Ulrich developed the Theory of Reflex Modernization to explain some of the negative consequences that are related to work. Ulrich (1998, p. 95) says, “The theory of reflexive modernization works from the basic idea that the rise of the modern industrial age produces side-effects across the globe.” According to Grint (2005, p. 66), people have worked hard to have a society that safe. However, what globalization and technology has brought to the world is increased insecurity, pollution, and unemployment. In this theory, Ulrich argues that the normal worker do not benefit from his efforts. An engineer at Tesla Motors will develop a new design of a car, but the ultimate beneficiary out of the employee’s creativity will be the owner of the company. This theory closely relates with Karl Marx’s theory of alienation. They both agree on the fact that employees are not the ultimate beneficiaries of their work.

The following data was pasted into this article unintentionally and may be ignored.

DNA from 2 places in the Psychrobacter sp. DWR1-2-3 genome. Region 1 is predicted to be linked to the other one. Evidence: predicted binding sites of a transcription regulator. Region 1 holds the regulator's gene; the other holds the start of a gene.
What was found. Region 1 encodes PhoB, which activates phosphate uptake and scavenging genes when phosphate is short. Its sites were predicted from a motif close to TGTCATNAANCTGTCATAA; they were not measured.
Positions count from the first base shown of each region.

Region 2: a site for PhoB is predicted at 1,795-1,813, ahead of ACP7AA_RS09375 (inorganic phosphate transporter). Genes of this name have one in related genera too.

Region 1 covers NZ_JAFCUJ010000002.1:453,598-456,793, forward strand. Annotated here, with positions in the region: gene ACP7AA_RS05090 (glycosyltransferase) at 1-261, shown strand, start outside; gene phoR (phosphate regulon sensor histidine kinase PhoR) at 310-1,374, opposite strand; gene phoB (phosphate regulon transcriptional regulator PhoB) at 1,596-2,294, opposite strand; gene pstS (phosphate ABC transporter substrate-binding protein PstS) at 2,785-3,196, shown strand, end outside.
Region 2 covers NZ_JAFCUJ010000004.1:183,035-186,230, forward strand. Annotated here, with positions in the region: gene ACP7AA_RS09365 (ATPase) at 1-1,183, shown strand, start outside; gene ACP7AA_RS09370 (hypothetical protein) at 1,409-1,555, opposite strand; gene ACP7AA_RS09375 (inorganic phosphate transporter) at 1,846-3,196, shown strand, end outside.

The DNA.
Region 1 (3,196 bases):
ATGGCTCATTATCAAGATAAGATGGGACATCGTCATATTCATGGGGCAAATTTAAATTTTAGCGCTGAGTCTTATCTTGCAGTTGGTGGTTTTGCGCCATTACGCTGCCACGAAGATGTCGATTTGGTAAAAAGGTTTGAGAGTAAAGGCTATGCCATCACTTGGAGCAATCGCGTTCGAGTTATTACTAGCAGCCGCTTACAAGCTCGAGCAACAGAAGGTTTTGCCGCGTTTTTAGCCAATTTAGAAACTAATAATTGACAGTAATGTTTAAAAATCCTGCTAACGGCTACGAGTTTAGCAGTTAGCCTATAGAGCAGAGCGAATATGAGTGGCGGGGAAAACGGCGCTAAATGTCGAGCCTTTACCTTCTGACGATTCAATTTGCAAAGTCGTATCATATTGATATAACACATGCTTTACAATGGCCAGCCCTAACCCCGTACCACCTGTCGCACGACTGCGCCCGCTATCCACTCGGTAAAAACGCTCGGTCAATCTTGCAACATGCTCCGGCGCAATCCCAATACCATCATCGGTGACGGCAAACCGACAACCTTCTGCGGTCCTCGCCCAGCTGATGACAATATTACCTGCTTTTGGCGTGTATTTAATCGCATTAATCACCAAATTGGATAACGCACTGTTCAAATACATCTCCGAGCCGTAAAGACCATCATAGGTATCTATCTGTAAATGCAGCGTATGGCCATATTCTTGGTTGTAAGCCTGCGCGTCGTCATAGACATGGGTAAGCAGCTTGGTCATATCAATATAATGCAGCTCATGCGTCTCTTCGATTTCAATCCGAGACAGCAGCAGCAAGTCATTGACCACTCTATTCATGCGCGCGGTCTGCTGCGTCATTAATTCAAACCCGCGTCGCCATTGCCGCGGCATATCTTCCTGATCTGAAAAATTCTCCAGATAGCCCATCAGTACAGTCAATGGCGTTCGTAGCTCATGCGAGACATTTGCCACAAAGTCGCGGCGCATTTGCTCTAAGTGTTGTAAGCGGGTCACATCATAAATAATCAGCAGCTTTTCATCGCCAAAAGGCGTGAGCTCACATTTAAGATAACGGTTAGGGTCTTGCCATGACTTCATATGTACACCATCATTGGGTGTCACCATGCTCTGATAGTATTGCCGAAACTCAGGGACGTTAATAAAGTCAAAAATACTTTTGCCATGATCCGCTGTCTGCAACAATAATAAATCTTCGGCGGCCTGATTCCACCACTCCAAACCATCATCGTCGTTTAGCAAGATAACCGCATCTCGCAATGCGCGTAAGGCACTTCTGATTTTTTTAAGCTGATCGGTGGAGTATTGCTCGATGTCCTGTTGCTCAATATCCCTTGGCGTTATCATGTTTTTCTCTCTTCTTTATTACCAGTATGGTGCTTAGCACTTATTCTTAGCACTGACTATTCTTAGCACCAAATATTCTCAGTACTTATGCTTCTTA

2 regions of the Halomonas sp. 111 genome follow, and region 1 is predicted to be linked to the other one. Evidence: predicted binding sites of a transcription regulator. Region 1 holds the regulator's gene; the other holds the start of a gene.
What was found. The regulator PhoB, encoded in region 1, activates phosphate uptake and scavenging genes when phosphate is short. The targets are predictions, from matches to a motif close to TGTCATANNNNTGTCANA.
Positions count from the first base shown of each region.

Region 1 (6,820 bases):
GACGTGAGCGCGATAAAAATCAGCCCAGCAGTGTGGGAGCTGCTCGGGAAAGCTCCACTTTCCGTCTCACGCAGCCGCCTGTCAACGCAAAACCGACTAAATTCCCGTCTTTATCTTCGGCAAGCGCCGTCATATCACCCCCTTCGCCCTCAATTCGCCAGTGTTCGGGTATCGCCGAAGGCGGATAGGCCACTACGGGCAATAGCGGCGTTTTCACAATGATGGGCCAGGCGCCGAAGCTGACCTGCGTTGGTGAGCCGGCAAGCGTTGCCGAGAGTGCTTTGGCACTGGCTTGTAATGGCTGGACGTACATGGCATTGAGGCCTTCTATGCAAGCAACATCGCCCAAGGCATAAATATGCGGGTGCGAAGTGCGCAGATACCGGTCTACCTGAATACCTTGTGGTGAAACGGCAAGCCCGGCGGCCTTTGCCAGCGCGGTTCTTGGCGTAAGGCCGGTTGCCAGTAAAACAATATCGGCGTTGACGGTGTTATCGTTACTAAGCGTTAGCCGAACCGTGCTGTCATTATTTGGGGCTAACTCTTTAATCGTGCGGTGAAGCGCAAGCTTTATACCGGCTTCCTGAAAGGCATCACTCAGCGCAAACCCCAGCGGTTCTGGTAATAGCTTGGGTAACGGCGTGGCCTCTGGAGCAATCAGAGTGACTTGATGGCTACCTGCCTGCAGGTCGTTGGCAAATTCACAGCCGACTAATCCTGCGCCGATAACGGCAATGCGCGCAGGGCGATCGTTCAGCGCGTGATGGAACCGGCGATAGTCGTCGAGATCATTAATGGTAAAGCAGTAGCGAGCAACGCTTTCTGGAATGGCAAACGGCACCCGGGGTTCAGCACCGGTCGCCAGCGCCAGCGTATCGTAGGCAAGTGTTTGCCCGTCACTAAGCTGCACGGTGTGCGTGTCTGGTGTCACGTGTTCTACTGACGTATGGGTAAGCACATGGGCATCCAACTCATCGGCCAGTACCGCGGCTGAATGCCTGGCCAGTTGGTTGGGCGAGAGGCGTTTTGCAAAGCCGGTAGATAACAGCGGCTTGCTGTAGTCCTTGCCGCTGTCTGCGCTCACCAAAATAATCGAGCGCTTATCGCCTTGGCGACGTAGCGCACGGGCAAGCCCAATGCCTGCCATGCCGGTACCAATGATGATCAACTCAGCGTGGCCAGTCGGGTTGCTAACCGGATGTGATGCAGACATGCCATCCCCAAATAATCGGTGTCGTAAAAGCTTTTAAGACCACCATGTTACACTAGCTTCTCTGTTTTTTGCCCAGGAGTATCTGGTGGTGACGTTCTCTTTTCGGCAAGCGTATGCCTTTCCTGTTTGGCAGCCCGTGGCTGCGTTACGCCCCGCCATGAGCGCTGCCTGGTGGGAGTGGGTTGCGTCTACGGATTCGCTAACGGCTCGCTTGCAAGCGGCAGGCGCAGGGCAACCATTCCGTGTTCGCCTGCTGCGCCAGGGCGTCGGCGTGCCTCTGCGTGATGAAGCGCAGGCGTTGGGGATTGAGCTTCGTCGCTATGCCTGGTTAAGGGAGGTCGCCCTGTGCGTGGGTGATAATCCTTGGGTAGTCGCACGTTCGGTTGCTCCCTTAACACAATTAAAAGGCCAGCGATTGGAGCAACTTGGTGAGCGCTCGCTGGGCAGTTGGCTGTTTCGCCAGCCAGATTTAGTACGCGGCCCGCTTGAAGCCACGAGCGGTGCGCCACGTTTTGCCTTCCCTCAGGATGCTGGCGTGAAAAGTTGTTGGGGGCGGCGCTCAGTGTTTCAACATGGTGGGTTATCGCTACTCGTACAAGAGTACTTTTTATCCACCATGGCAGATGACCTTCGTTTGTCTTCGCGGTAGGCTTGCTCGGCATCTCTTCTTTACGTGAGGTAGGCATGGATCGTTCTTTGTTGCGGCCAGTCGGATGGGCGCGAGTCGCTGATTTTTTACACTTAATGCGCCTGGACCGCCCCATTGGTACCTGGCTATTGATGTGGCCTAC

Ulrich has also been critical of the system of education, accusing it of promoting bureaucracy in the world and a lot of sufferings to the common worker (Ulrich 1992, p. 112). Unemployment is directly Education, which was meant to enlighten the society, helped the government and corporate institutions become even more powerful. It introduced a new form of bureaucracy of white collar jobs. Graduates believed that they could only survive when they get jobs in the government and large companies after school. He finally observes that work, as defined by the modern bureaucratic system, must come to an end (Dunlap 2001, p. 32).